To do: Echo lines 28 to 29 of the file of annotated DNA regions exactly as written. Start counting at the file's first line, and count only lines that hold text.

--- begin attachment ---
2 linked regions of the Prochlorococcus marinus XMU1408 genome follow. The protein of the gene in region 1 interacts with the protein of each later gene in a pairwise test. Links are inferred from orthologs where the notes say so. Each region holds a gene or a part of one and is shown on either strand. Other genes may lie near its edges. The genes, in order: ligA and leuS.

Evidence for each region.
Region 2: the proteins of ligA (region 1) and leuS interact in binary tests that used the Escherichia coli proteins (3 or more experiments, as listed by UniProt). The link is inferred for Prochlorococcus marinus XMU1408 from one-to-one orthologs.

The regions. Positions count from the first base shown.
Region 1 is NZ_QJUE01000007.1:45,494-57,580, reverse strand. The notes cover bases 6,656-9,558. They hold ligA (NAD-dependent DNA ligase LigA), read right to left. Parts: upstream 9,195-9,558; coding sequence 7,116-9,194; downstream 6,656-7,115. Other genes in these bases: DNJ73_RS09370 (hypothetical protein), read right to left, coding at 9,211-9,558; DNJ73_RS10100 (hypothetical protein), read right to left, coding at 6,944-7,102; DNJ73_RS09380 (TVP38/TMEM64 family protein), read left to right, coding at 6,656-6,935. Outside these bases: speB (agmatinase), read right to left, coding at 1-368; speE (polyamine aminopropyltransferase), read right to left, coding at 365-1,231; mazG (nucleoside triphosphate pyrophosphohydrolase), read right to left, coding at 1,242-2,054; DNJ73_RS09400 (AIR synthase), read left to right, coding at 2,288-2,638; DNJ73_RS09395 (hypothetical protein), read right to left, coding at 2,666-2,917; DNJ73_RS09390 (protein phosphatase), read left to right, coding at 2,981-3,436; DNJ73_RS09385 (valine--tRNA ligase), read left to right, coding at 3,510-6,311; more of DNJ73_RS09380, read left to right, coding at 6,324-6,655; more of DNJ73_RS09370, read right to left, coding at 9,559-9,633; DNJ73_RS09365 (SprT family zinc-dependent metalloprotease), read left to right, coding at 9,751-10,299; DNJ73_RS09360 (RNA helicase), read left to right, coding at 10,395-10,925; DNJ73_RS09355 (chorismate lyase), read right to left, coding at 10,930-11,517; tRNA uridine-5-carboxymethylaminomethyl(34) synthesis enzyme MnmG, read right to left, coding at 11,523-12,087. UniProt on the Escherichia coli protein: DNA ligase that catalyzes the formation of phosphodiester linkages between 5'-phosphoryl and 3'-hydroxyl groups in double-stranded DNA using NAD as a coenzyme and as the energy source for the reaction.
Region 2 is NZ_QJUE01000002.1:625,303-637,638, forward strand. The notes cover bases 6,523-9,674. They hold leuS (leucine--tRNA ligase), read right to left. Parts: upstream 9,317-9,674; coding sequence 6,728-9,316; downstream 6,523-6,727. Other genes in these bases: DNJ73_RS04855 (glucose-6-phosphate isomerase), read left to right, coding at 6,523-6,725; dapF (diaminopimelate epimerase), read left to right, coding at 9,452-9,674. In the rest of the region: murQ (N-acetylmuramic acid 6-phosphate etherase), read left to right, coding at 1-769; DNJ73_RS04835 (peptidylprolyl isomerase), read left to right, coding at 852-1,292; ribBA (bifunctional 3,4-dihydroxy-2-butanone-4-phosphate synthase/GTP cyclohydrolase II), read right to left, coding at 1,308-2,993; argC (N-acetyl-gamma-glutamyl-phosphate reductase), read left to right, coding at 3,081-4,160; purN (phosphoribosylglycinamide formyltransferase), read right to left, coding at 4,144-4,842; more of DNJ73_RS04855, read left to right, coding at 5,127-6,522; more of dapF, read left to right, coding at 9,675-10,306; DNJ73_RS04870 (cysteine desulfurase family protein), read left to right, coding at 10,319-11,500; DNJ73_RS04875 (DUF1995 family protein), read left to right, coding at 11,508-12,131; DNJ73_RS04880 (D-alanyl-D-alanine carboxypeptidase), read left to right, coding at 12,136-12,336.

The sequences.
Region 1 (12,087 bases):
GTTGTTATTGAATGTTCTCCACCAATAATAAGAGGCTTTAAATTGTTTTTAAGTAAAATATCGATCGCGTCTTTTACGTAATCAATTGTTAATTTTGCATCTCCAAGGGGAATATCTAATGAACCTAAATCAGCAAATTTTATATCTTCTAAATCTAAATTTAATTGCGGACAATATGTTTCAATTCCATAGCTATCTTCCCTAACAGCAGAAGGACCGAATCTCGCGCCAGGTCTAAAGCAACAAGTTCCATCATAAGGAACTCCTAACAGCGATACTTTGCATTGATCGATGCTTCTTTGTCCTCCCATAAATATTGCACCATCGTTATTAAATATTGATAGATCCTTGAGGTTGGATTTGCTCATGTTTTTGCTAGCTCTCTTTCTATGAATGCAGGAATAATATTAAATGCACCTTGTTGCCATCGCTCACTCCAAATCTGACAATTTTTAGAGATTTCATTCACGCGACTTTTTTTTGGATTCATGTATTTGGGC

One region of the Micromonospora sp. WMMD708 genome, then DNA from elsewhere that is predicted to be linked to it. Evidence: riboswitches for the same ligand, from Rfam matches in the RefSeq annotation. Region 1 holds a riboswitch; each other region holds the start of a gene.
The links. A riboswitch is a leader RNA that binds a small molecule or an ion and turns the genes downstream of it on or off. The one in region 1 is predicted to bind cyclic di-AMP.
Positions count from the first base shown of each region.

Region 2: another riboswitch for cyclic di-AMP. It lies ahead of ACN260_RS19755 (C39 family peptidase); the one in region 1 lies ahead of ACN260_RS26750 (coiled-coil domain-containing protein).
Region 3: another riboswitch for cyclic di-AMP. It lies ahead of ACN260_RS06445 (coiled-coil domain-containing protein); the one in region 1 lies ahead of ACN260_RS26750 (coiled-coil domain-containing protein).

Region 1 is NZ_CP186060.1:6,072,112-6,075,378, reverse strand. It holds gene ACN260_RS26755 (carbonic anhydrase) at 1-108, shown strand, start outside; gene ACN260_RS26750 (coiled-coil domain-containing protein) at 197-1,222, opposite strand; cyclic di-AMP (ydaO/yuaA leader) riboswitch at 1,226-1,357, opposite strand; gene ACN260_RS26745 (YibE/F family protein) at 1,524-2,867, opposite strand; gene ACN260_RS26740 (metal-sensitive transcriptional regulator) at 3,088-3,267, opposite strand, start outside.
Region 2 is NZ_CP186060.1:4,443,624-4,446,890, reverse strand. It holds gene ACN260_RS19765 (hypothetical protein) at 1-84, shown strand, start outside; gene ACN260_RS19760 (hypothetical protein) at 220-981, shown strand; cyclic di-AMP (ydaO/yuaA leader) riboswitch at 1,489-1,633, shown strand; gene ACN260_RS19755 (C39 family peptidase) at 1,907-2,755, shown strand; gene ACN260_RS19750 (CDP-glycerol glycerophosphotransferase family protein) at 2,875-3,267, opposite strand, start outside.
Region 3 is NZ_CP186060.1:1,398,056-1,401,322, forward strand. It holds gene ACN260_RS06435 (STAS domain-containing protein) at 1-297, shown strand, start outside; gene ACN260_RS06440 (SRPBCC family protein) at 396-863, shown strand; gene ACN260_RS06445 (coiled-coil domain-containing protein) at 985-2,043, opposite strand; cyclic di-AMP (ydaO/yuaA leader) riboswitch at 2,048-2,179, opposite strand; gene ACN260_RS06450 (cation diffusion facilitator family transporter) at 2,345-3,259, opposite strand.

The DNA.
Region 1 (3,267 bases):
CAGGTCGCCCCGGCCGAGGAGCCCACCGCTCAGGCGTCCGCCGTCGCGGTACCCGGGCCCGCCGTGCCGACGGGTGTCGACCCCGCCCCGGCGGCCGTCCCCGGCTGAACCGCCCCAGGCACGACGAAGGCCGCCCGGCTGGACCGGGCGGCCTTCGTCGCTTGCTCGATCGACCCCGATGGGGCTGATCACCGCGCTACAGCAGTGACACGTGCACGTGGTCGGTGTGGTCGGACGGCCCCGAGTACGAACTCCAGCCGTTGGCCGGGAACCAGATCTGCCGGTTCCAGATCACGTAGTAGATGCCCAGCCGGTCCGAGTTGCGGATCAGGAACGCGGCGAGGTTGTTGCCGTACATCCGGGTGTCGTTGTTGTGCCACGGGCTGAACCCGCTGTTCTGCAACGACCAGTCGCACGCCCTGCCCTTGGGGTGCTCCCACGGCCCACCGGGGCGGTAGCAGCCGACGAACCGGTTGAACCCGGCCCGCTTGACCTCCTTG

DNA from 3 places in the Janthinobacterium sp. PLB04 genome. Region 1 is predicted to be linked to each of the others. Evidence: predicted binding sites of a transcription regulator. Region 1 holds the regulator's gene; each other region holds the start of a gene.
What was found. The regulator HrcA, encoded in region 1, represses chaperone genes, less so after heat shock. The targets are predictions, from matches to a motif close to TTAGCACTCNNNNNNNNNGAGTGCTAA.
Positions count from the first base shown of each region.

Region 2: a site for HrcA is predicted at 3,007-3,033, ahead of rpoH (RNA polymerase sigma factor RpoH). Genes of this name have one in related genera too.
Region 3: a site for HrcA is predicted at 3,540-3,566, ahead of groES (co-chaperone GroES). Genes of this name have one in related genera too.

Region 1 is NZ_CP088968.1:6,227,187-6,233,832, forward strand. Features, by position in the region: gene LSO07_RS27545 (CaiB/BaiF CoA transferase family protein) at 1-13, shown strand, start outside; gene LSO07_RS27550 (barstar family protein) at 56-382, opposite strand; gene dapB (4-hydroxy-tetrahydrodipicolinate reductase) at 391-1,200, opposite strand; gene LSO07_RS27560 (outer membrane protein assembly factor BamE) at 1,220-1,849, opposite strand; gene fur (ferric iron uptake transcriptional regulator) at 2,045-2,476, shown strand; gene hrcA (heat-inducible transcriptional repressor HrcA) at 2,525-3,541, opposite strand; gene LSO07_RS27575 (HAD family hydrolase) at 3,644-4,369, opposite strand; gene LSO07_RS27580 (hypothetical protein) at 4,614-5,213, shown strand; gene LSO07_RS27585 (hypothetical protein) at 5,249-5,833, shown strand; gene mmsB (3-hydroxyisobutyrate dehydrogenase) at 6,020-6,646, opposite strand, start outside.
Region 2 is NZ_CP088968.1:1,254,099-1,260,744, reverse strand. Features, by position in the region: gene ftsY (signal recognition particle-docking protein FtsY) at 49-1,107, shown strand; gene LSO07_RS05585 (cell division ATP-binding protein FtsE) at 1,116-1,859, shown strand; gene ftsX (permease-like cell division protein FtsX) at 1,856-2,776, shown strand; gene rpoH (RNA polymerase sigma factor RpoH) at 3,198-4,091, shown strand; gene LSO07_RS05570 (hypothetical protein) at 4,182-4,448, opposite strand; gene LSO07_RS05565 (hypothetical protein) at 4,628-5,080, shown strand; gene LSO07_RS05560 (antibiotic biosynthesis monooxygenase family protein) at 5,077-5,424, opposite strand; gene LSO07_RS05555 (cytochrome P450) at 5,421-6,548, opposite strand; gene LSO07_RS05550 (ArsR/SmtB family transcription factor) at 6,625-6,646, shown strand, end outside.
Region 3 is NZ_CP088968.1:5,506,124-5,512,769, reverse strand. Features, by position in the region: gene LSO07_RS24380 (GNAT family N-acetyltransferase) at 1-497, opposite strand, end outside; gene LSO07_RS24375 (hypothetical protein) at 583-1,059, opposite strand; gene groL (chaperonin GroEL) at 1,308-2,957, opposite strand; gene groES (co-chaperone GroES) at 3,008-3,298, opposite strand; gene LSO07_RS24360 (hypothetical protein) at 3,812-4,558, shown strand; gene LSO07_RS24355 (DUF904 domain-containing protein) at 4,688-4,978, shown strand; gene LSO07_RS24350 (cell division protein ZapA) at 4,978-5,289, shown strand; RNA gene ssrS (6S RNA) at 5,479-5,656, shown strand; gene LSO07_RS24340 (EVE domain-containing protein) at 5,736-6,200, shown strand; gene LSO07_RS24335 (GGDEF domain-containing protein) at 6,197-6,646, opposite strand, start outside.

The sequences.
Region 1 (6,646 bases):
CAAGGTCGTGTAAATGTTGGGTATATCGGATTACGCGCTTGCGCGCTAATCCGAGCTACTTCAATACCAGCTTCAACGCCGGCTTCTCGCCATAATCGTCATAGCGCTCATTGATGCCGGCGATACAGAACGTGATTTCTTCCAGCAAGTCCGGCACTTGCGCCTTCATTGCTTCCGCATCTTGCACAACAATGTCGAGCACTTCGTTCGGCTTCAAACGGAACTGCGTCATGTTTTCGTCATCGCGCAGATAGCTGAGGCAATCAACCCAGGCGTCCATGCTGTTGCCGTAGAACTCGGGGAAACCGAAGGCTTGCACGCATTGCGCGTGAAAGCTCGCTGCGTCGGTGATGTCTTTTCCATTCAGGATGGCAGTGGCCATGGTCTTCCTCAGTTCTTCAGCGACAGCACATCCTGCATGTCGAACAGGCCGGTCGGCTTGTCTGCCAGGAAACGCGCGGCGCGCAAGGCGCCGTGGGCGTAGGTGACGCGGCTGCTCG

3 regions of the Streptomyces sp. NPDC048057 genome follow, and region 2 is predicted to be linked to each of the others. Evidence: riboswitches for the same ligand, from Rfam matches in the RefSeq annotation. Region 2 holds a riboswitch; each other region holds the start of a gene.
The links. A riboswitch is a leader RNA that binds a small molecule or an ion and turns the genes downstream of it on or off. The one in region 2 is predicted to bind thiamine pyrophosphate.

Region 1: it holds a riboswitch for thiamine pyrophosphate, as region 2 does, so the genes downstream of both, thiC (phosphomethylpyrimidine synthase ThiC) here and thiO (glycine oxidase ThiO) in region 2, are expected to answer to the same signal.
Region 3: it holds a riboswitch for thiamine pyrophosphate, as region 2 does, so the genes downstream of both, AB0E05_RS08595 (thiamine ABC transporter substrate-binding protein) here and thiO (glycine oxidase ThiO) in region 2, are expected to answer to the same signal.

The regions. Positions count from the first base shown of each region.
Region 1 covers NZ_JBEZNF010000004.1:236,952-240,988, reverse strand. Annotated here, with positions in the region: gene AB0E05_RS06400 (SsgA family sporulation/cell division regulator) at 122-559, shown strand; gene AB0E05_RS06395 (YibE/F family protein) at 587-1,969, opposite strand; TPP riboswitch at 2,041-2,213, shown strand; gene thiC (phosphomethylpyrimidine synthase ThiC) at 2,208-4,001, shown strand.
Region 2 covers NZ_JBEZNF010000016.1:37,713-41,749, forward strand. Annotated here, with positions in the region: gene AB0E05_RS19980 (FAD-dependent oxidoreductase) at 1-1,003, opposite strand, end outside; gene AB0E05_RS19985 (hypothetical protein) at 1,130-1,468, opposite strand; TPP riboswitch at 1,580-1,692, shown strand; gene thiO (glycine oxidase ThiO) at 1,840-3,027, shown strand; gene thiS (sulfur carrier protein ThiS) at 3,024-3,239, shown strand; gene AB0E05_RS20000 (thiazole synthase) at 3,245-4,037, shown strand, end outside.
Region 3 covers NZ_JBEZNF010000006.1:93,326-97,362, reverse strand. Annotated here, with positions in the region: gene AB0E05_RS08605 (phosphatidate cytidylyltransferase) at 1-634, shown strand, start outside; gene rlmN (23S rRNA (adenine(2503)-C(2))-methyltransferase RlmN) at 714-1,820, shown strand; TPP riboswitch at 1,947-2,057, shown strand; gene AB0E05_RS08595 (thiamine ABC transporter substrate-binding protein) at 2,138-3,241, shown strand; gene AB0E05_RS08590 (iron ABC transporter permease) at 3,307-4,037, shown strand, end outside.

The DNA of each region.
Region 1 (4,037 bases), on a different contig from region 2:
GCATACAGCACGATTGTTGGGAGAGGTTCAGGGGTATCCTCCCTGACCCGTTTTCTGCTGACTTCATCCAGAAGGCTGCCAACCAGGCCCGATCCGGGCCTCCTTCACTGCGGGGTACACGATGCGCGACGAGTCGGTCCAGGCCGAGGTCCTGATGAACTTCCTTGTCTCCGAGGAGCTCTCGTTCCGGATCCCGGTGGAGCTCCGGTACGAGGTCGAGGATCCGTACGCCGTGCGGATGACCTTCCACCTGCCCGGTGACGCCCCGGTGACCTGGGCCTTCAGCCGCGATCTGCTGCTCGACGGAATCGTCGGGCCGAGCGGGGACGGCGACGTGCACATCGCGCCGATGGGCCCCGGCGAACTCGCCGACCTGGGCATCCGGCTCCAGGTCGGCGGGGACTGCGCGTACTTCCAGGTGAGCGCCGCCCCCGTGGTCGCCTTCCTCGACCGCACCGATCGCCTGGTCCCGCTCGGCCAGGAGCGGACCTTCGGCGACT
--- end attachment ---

Region 3 is NZ_CP088968.1:5,506,124-5,512,769, reverse strand. Features, by position in the region: gene LSO07_RS24380 (GNAT family N-acetyltransferase) at 1-497, opposite strand, end outside; gene LSO07_RS24375 (hypothetical protein) at 583-1,059, opposite strand; gene groL (chaperonin GroEL) at 1,308-2,957, opposite strand; gene groES (co-chaperone GroES) at 3,008-3,298, opposite strand; gene LSO07_RS24360 (hypothetical protein) at 3,812-4,558, shown strand; gene LSO07_RS24355 (DUF904 domain-containing protein) at 4,688-4,978, shown strand; gene LSO07_RS24350 (cell division protein ZapA) at 4,978-5,289, shown strand; RNA gene ssrS (6S RNA) at 5,479-5,656, shown strand; gene LSO07_RS24340 (EVE domain-containing protein) at 5,736-6,200, shown strand; gene LSO07_RS24335 (GGDEF domain-containing protein) at 6,197-6,646, opposite strand, start outside.

The sequences.